Two weeks ago a man in France was arrested for raping his daughter. She’d gone to her school counselor and then the police, but they needed “hard evidence.” So, she videotaped her next assault. Her father was eventually arrested. His attorney explained, “There was a period when he was unemployed and in the middle of a divorce. He insists that these acts did not stretch back further than three or four months. His daughter says longer. But everyone should be very careful in what they say.” Because, really, even despite her seeking help, her testimony, her bravery in setting up a webcam to film her father raping her, you really can’t believe what the girl says, can you?
Everyone “knows” this. Even children.
Three years ago, in fly-on-the-wall fashion of parent drivers everywhere, I listened while a 14-year-old girl in the back seat of my car described how angry she was that her parents had stopped allowing her to walk home alone just because a girl in her neighborhood “claimed she was raped.” When I asked her if there was any reason to think the girl’s story was not true, she said, “Girls lie about rape all the time.”
She didn’t know the person, she just assumed she was lying.
No one says, “You can’t trust women,” but distrust them we do. College students surveyed revealed that they think up to 50% of their female peers lie when they accuse someone of rape, despite wide-scale evidence and multi-country studies that show the incident of false rape reports to be in the 2%-8% range, pretty much the same as false claims for other crimes. As late as 2003, people jokingly (wink, wink) referred to Philadelphia’s sex crimes unit as “the lying bitch unit.” If an 11-year-old girl told an adult that her father took out a Craigslist ad to find someone to beat and rape her while he watched, as recently actually occurred, what do you think the response would be? Would she need to provide a videotape after the fact?
It goes way beyond sexual assault as well. That’s just the most likely and obvious demonstration of “women are born to lie” myths. Women’s credibility is questioned in the workplace, in courts, by law enforcement, indoctors’ offices, and in our political system. People don’t trust women to be bosses, or pilots, or employees. Pakistan’s controversial Hudood Ordinance still requires a female rape victim to procure four male witnesses to her rape or risk prosecution for adultery. In August, a survey of managers in the United States revealed that they overwhelmingly distrust women who request flextime. It’s notable, of course, that women are trusted to be mothers—the largest pool of undervalued, unpaid, economically crucial labor.
Pop culture and art are just the cherry on the top of the icing on a huge cake. The United States is among the most religious of all countries in the industrialized world. So, while some people wring their hands over hip hop, I’m more worried about how men like Rick Santorum and Ken Cuccinelli explain to their daughters why they can’t be priests. I know that there is hip hop that exceeds the bounds of taste and is sodden with misogyny. But, people seem to think that those manifestations of hatred are outside of the mainstream when, in reality, it’s just more of the same set to great beats. Hip hop has nothing on religious misogyny and its political expression.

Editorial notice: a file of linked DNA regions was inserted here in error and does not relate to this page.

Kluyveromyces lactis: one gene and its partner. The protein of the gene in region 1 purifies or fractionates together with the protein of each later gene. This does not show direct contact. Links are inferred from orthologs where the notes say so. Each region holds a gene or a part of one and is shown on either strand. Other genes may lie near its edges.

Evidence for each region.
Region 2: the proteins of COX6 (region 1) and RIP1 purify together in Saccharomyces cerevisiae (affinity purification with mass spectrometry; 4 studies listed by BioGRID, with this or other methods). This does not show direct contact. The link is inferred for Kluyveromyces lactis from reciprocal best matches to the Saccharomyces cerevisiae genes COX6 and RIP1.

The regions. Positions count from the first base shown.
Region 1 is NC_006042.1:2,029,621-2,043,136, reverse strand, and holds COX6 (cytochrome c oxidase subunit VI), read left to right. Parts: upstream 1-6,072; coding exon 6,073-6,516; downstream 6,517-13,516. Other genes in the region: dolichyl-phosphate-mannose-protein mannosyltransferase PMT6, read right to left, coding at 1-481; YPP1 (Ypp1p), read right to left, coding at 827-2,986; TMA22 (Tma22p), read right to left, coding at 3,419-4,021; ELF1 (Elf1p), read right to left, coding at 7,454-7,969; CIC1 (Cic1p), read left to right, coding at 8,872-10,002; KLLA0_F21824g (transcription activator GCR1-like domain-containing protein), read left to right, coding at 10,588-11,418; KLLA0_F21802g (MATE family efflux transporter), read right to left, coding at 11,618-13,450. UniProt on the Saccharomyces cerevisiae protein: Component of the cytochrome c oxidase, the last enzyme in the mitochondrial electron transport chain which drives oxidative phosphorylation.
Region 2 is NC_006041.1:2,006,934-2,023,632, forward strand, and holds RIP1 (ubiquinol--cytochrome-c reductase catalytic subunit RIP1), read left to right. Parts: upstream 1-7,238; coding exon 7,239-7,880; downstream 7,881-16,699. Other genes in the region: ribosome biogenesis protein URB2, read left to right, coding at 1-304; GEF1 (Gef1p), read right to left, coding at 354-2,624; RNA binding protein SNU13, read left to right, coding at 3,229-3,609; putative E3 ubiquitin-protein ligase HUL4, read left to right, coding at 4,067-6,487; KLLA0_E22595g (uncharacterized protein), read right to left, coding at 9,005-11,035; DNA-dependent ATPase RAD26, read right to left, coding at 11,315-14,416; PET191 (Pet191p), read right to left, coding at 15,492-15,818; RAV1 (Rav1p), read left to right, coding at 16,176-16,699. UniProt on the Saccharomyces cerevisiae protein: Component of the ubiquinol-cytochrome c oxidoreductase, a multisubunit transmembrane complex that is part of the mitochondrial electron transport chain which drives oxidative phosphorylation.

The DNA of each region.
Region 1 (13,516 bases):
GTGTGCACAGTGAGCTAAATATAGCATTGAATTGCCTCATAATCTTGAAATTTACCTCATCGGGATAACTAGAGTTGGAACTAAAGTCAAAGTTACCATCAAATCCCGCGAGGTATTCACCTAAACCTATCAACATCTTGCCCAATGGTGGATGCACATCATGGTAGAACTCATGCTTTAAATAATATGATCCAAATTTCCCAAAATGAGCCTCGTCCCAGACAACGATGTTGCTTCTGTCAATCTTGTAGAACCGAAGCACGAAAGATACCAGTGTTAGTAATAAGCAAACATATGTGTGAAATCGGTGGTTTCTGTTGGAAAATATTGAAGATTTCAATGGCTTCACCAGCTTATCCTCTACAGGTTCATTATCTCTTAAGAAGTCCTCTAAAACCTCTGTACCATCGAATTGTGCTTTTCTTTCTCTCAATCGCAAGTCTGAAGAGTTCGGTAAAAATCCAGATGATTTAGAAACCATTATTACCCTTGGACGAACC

An entire political party’s “social policy” agenda is being pursued under a rubric that insists women need “permission slips” and “waiting periods.” The recent shutdown? Conservatives holding the country hostage because they want to add anti-abortion “conscience clause” language to legislation. Whose consciences are we talking about? All the morally incompetent and untrustworthy men who need abortions?
It’s no exaggeration to say that distrust of women is the driving force of the “social issues” agenda of the Republican Party. From food stamps and “legitimate rape,” to violence against women and immigration policy. “We need to target the mother. Call it sexist, but that’s the way nature made it,” explained the man who penned Arizona’s immigration law. “Men don’t drop anchor babies, illegal alien mothers do.” I could do this ad infinitum.
trends women should avoid 2014: men’s opinions
I’m sorry, but I would have to disagree with you. Our opinions are nothing more than opinions, you have the choice to listen or disregard them. It is always inevitably ones choice to listen to another.
If you would like to retaliate, I would like to hear what you want to say
Because the realist analysis of racial inequality assumes that racism is produced exclusively by the intentions and choices of individuals, intermediate institutions that play a crucial part in generating and maintaining racial inequality are rarely analyzed. The routine practices of corporations, law firms, banks, athletic teams, labor unions, the military, and educational institutions tend to be ignored or minimized. These institutions are neither scrutinized nor analyzed unless or until they institute strategies that redress past social grievances. Accordingly, advocates of this approach to racial inequality believe that individual access to previously segregated institutions is all that is necessary to redress past racial injustice. They never discuss the ways in which these institutions might be transformed to accommodate or better engage the groups they formerly excluded.